Cornell introduces silver flies to save hemlock forests

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Melissa Osgood
Mark Whitmore, Ky Barnett, Tracy Yardley
Robert Duckett
Mark Whitmore, left, Ky Barnett '18 and arborist Tracy Yardley apply a population of silver flies to a hemlock tree infested with woolly adelgids in Skaneateles, New York, June 25.

In an ongoing battle to save the ecologically important hemlock forests – found throughout New York state, especially in the Adirondacks – Cornell University researchers have high hopes for a new weapon against menacing woolly adelgids: silver flies from the Pacific Northwest.

“Countless numbers of hemlock trees have been affected in the eastern United States. To fight the woolly adelgids and to protect the hemlocks, we’re trying to build biocontrols in New York state before it is too late, as has happened farther south in the Appalachians,” said Mark Whitmore, Cornell Cooperative Extension forest entomologist in the Department of Natural Resources. “The Adirondacks,” he said, “are highly threatened.”

Whitmore released silver flies – with permits from the U.S. Department of Agriculture and New York’s Department of Environmental Conservation – along the shore of Skaneateles Lake June 25.

The silver flies likely will proliferate by laying their eggs among the adelgid eggs; the emerging fly larvae then will feed on adelgid eggs.

For more than a half-century, hemlock trees from Canada to the Carolinas have faced voracious attacks by the woolly adelgids, an insect the size of a poppy seed. Hemlocks are a key species in maintaining New York’s healthy forests and vibrant natural environment. The adelgids – which look like tiny, puffy cotton balls on hemlock branches – are all females and reproduce rapidly. Once the hemlocks are infested, the trees die after a few years, creating large dead spots in forests.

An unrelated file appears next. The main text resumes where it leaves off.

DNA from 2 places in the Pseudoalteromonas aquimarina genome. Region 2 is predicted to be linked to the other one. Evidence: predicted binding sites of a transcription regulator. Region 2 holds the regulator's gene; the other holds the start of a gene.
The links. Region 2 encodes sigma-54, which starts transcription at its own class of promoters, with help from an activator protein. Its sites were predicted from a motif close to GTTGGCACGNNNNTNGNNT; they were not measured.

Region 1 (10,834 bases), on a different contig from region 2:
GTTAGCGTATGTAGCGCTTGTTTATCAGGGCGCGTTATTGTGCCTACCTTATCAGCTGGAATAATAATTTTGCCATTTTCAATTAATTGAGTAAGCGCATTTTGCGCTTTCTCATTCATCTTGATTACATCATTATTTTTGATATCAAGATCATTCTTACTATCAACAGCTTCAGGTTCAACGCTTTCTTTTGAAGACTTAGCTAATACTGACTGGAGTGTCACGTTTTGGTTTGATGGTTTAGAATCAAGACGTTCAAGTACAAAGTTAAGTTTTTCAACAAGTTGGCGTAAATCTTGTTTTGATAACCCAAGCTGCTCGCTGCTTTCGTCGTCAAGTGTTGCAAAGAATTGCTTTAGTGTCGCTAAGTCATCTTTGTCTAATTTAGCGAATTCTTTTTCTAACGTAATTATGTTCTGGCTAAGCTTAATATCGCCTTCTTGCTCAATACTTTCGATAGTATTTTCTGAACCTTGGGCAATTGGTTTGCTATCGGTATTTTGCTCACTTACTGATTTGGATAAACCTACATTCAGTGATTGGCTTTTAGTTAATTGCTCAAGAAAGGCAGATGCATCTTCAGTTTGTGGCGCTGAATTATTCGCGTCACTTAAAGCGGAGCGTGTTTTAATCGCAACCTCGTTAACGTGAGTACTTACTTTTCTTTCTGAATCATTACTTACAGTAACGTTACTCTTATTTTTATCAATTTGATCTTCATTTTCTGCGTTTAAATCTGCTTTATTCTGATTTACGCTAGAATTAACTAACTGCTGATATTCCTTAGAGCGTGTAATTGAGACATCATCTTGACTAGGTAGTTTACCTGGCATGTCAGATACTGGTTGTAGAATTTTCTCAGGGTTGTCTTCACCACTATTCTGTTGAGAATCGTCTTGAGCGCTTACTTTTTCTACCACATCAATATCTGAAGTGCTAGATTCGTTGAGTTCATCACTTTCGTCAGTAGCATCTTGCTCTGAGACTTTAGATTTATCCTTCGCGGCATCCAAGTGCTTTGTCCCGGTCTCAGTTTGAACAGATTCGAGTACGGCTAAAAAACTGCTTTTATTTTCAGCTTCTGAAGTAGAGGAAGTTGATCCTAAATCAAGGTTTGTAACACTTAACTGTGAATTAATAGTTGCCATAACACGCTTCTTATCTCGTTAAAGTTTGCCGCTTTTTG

A member of the pine family, the evergreen eastern hemlock grows grandiose and graceful and plays a critical role in the ecology of New York’s forests. These trees grow near streams, inhabit slopes and reside in ravines, all the while protecting against sediment runoff and creating shady habitats for wildlife and plants that rely on cooler microclimates, including cold water brook trout.

Agricultural scientists have been using biocontrols on hemlocks for 25 years. In 2009, Whitmore and colleagues from the U.S. Department of Agriculture’s Forest Service and the University of Massachusetts-Amherst released 900 Laricobius nigrinus beetles into a stand of adelgid-infested hemlocks on Cornell Plantations land near Lansing and at two other sites on Seneca Lake.

Now, scientists believe the beetles and the silver flies (Leucopis piniperda and Leucopis argenticollis) are flanking the woolly adelgids for a more complete biocontrol

Whitmore says that last two winters, which were extremely harsh in upstate New York, has granted scientists a little breathing room to fight the adelgids. “The cold temperatures during the last two winters have given us a momentary reprieve, but the adelgids still have great potential at reproduction, and those that survived will build a more cold-tolerant population,” said Whitmore. In short, the winter-surviving adelgids will reproduce stronger offspring, and colder areas of the state like the Adirondacks will become more vulnerable.

The silver flies research team is being led by Whitmore, Kimberly Wallin of the University of Vermont and the USDA Forest Service, Darrell Ross of Oregon State University, Nathan Havill of the USDA Forest Service, and Bud Mayfield of the USDA Forest Service.


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Blaine Friedlander